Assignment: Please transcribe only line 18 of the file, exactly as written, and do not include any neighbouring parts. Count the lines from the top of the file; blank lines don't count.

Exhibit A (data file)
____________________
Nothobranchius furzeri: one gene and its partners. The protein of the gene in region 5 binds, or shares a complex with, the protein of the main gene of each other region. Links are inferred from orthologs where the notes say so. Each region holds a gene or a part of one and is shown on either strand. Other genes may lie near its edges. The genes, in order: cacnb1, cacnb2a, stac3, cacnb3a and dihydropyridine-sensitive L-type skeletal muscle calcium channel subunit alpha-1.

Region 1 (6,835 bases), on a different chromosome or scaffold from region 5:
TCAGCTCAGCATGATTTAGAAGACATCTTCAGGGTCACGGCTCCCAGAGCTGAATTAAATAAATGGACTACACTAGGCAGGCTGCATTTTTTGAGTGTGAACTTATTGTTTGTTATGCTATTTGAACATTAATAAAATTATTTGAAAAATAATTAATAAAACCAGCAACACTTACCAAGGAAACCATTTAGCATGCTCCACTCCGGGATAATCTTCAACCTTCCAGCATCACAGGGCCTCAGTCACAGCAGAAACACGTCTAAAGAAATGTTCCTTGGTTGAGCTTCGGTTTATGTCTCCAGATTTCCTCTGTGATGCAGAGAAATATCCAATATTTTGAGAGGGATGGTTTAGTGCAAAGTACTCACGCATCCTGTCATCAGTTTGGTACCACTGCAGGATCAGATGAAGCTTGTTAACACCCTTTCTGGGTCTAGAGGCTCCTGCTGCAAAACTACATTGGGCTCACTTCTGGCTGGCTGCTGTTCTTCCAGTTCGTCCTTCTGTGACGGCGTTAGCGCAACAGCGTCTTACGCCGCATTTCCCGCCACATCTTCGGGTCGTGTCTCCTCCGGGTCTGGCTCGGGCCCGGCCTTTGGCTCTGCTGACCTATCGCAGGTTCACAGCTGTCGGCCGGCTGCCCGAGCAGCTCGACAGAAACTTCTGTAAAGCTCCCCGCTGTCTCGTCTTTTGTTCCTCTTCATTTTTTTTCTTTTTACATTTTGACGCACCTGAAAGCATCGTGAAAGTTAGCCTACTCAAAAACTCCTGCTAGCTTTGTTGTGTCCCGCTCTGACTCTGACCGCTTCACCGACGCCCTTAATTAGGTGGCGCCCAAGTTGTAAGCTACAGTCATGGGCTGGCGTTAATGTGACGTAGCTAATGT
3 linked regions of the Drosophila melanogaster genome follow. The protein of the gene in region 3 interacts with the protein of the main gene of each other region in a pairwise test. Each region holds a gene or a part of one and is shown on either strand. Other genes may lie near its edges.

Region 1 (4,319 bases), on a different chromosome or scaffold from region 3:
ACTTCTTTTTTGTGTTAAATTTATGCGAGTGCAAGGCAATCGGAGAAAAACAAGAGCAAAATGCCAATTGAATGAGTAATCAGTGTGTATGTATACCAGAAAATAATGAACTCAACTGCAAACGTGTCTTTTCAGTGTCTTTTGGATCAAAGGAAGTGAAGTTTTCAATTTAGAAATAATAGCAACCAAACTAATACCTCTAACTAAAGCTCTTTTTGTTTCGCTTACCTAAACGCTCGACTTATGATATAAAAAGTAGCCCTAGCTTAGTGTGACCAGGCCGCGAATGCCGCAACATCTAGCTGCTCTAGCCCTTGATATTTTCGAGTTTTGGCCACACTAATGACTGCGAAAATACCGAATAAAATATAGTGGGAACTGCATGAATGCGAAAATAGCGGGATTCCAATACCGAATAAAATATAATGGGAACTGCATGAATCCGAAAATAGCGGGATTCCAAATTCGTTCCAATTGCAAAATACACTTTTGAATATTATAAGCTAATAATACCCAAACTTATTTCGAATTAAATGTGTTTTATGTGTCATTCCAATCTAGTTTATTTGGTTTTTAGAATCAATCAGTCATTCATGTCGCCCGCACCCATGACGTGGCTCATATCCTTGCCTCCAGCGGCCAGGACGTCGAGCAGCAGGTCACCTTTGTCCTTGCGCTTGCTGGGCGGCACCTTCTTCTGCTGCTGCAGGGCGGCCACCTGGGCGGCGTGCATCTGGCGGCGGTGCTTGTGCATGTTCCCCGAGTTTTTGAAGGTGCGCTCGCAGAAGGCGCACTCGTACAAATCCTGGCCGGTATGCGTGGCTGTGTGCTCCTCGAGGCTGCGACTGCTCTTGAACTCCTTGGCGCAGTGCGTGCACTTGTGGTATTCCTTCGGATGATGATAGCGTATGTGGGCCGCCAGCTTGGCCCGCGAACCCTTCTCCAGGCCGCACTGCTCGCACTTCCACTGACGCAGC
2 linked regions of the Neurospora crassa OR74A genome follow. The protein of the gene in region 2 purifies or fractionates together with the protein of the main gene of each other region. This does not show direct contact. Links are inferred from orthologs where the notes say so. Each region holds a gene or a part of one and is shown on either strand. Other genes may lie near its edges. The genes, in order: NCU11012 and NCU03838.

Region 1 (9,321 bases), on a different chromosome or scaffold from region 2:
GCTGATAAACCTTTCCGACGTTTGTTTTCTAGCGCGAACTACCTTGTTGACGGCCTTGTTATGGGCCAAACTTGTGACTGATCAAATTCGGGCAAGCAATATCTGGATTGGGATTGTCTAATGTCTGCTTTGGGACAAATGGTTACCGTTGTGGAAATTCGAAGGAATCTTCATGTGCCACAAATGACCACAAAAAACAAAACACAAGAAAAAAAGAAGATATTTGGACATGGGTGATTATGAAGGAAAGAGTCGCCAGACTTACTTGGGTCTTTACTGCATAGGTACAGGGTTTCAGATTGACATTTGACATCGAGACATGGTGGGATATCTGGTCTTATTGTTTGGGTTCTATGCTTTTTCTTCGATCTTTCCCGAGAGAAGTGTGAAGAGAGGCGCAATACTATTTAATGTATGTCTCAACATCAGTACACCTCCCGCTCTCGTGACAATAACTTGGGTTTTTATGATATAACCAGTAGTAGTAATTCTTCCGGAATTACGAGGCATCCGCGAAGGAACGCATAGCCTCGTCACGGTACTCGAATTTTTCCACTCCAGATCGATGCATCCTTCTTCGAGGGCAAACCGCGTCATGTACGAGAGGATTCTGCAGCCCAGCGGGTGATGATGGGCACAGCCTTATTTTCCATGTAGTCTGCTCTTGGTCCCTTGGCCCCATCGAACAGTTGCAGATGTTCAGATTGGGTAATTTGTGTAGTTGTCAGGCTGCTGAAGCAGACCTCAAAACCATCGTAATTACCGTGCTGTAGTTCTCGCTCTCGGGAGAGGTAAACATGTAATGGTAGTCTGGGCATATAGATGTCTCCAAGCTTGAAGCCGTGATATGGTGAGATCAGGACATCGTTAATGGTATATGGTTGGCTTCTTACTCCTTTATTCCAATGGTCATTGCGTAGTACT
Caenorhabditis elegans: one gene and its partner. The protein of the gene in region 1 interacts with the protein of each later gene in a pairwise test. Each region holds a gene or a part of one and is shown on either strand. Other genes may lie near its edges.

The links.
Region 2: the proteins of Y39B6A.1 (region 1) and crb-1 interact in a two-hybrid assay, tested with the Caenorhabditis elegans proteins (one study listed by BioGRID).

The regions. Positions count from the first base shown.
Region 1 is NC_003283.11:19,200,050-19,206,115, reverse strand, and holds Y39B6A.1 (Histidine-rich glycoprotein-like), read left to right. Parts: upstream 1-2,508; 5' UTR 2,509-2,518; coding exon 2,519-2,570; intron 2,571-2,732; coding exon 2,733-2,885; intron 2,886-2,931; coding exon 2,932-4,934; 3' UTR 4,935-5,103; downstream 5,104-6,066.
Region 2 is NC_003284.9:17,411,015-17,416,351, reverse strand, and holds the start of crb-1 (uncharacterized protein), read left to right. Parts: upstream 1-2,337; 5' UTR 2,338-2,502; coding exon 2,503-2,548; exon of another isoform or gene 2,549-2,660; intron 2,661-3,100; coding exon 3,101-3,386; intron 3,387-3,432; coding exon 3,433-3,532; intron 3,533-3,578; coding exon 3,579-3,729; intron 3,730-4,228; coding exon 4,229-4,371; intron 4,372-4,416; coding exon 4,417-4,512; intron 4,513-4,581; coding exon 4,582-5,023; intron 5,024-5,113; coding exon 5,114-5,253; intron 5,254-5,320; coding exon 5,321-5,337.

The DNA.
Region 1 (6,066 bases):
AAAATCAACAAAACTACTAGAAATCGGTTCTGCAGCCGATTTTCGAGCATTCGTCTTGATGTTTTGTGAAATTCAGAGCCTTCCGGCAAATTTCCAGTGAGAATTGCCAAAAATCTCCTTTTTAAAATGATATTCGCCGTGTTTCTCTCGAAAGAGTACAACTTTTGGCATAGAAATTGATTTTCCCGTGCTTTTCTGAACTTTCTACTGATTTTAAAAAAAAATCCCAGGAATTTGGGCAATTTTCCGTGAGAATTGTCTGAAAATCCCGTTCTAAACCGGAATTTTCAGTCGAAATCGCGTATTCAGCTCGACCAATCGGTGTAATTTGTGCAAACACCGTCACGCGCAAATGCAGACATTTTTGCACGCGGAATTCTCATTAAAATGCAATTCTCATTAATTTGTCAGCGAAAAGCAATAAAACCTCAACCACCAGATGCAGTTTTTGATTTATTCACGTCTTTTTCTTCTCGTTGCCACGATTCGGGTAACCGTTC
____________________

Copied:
AAAATCAACAAAACTACTAGAAATCGGTTCTGCAGCCGATTTTCGAGCATTCGTCTTGATGTTTTGTGAAATTCAGAGCCTTCCGGCAAATTTCCAGTGAGAATTGCCAAAAATCTCCTTTTTAAAATGATATTCGCCGTGTTTCTCTCGAAAGAGTACAACTTTTGGCATAGAAATTGATTTTCCCGTGCTTTTCTGAACTTTCTACTGATTTTAAAAAAAAATCCCAGGAATTTGGGCAATTTTCCGTGAGAATTGTCTGAAAATCCCGTTCTAAACCGGAATTTTCAGTCGAAATCGCGTATTCAGCTCGACCAATCGGTGTAATTTGTGCAAACACCGTCACGCGCAAATGCAGACATTTTTGCACGCGGAATTCTCATTAAAATGCAATTCTCATTAATTTGTCAGCGAAAAGCAATAAAACCTCAACCACCAGATGCAGTTTTTGATTTATTCACGTCTTTTTCTTCTCGTTGCCACGATTCGGGTAACCGTTC